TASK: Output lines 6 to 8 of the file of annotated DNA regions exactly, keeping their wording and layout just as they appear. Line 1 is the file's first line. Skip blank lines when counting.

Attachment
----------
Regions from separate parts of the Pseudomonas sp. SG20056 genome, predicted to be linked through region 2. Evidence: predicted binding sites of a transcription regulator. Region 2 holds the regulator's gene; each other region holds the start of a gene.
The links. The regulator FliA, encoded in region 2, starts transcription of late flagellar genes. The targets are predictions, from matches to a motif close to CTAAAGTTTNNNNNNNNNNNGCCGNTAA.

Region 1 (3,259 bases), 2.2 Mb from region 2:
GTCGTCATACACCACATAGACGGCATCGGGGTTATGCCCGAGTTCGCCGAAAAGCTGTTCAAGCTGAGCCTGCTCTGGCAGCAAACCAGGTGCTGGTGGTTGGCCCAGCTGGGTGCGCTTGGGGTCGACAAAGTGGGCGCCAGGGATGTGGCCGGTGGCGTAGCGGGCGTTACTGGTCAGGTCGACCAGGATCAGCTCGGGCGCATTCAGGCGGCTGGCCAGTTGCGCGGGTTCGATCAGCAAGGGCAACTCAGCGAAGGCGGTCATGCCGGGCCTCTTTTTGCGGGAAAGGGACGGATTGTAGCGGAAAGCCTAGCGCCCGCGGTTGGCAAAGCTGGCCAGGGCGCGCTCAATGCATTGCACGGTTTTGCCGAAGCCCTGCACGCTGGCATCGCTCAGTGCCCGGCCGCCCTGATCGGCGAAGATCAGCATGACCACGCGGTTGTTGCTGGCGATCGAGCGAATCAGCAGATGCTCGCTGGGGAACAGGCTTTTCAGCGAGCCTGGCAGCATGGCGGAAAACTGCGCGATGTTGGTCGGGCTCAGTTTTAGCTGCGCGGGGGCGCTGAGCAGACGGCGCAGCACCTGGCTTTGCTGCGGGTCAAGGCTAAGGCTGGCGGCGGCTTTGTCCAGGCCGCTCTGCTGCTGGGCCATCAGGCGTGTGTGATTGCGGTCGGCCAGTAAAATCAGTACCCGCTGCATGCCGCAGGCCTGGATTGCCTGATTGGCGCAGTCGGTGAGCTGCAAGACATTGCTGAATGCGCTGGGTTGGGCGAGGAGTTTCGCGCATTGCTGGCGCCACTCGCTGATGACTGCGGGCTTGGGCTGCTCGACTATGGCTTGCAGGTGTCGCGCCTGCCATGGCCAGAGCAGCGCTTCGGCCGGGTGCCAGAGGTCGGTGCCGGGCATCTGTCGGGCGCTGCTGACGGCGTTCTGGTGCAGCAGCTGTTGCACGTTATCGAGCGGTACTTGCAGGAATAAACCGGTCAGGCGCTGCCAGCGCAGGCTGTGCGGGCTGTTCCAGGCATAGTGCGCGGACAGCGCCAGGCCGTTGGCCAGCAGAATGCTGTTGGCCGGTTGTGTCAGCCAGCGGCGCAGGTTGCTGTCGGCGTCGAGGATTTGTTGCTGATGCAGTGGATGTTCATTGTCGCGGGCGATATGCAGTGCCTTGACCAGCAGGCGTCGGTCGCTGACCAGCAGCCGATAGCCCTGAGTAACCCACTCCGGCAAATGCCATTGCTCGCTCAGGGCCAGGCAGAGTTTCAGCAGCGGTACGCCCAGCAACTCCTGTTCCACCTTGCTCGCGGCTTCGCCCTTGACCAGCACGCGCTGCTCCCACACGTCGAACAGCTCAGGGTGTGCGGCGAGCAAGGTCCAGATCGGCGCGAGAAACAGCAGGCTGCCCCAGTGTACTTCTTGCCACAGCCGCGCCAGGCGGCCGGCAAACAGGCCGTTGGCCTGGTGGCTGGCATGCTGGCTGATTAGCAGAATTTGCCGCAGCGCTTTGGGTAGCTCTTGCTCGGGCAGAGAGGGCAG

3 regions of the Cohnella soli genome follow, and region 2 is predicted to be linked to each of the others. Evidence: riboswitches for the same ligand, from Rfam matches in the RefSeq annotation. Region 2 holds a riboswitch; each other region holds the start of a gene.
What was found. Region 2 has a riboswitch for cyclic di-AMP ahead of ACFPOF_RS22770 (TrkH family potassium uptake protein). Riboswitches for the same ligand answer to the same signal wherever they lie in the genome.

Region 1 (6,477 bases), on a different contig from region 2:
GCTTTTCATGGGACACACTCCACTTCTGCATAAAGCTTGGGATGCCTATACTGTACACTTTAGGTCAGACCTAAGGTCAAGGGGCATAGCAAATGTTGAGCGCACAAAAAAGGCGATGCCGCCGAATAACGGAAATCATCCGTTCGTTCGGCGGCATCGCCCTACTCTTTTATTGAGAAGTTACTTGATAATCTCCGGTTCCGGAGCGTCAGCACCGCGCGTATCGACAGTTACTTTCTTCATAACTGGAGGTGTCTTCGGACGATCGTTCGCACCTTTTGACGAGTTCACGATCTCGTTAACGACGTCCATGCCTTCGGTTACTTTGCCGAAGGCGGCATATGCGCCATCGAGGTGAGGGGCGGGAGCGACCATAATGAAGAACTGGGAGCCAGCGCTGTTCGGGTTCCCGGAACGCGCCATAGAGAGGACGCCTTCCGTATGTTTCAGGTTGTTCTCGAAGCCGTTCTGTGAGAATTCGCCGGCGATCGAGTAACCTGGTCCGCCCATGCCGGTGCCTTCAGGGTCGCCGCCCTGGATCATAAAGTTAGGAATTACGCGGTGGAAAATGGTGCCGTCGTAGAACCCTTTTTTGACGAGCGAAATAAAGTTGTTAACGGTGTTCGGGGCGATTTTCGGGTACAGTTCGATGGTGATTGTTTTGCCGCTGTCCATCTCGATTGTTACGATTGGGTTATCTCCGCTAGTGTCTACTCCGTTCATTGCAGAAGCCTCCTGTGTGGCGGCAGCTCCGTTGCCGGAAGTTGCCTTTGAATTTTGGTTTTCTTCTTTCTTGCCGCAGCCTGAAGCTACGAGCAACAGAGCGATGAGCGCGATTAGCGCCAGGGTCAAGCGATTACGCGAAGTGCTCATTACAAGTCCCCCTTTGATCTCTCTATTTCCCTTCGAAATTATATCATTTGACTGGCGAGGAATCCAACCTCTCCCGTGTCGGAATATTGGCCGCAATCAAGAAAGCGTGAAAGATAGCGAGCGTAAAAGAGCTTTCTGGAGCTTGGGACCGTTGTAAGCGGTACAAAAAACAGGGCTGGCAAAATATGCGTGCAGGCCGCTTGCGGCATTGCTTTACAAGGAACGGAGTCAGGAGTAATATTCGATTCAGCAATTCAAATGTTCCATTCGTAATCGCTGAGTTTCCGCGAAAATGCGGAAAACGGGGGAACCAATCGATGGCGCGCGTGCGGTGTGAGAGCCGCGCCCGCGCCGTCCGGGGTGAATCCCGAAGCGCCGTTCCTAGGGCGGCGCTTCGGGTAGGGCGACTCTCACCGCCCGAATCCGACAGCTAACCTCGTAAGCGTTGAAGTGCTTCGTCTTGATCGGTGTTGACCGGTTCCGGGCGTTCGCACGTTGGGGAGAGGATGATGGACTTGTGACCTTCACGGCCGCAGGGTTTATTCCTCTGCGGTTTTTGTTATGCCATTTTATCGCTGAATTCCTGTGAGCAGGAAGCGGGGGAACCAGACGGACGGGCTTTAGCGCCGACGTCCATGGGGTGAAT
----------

What was found. Region 2 has a riboswitch for cyclic di-AMP ahead of ACFPOF_RS22770 (TrkH family potassium uptake protein). Riboswitches for the same ligand answer to the same signal wherever they lie in the genome.

Region 1 (6,477 bases), on a different contig from region 2:
GCTTTTCATGGGACACACTCCACTTCTGCATAAAGCTTGGGATGCCTATACTGTACACTTTAGGTCAGACCTAAGGTCAAGGGGCATAGCAAATGTTGAGCGCACAAAAAAGGCGATGCCGCCGAATAACGGAAATCATCCGTTCGTTCGGCGGCATCGCCCTACTCTTTTATTGAGAAGTTACTTGATAATCTCCGGTTCCGGAGCGTCAGCACCGCGCGTATCGACAGTTACTTTCTTCATAACTGGAGGTGTCTTCGGACGATCGTTCGCACCTTTTGACGAGTTCACGATCTCGTTAACGACGTCCATGCCTTCGGTTACTTTGCCGAAGGCGGCATATGCGCCATCGAGGTGAGGGGCGGGAGCGACCATAATGAAGAACTGGGAGCCAGCGCTGTTCGGGTTCCCGGAACGCGCCATAGAGAGGACGCCTTCCGTATGTTTCAGGTTGTTCTCGAAGCCGTTCTGTGAGAATTCGCCGGCGATCGAGTAACCTGGTCCGCCCATGCCGGTGCCTTCAGGGTCGCCGCCCTGGATCATAAAGTTAGGAATTACGCGGTGGAAAATGGTGCCGTCGTAGAACCCTTTTTTGACGAGCGAAATAAAGTTGTTAACGGTGTTCGGGGCGATTTTCGGGTACAGTTCGATGGTGATTGTTTTGCCGCTGTCCATCTCGATTGTTACGATTGGGTTATCTCCGCTAGTGTCTACTCCGTTCATTGCAGAAGCCTCCTGTGTGGCGGCAGCTCCGTTGCCGGAAGTTGCCTTTGAATTTTGGTTTTCTTCTTTCTTGCCGCAGCCTGAAGCTACGAGCAACAGAGCGATGAGCGCGATTAGCGCCAGGGTCAAGCGATTACGCGAAGTGCTCATTACAAGTCCCCCTTTGATCTCTCTATTTCCCTTCGAAATTATATCATTTGACTGGCGAGGAATCCAACCTCTCCCGTGTCGGAATATTGGCCGCAATCAAGAAAGCGTGAAAGATAGCGAGCGTAAAAGAGCTTTCTGGAGCTTGGGACCGTTGTAAGCGGTACAAAAAACAGGGCTGGCAAAATATGCGTGCAGGCCGCTTGCGGCATTGCTTTACAAGGAACGGAGTCAGGAGTAATATTCGATTCAGCAATTCAAATGTTCCATTCGTAATCGCTGAGTTTCCGCGAAAATGCGGAAAACGGGGGAACCAATCGATGGCGCGCGTGCGGTGTGAGAGCCGCGCCCGCGCCGTCCGGGGTGAATCCCGAAGCGCCGTTCCTAGGGCGGCGCTTCGGGTAGGGCGACTCTCACCGCCCGAATCCGACAGCTAACCTCGTAAGCGTTGAAGTGCTTCGTCTTGATCGGTGTTGACCGGTTCCGGGCGTTCGCACGTTGGGGAGAGGATGATGGACTTGTGACCTTCACGGCCGCAGGGTTTATTCCTCTGCGGTTTTTGTTATGCCATTTTATCGCTGAATTCCTGTGAGCAGGAAGCGGGGGAACCAGACGGACGGGCTTTAGCGCCGACGTCCATGGGGTGAAT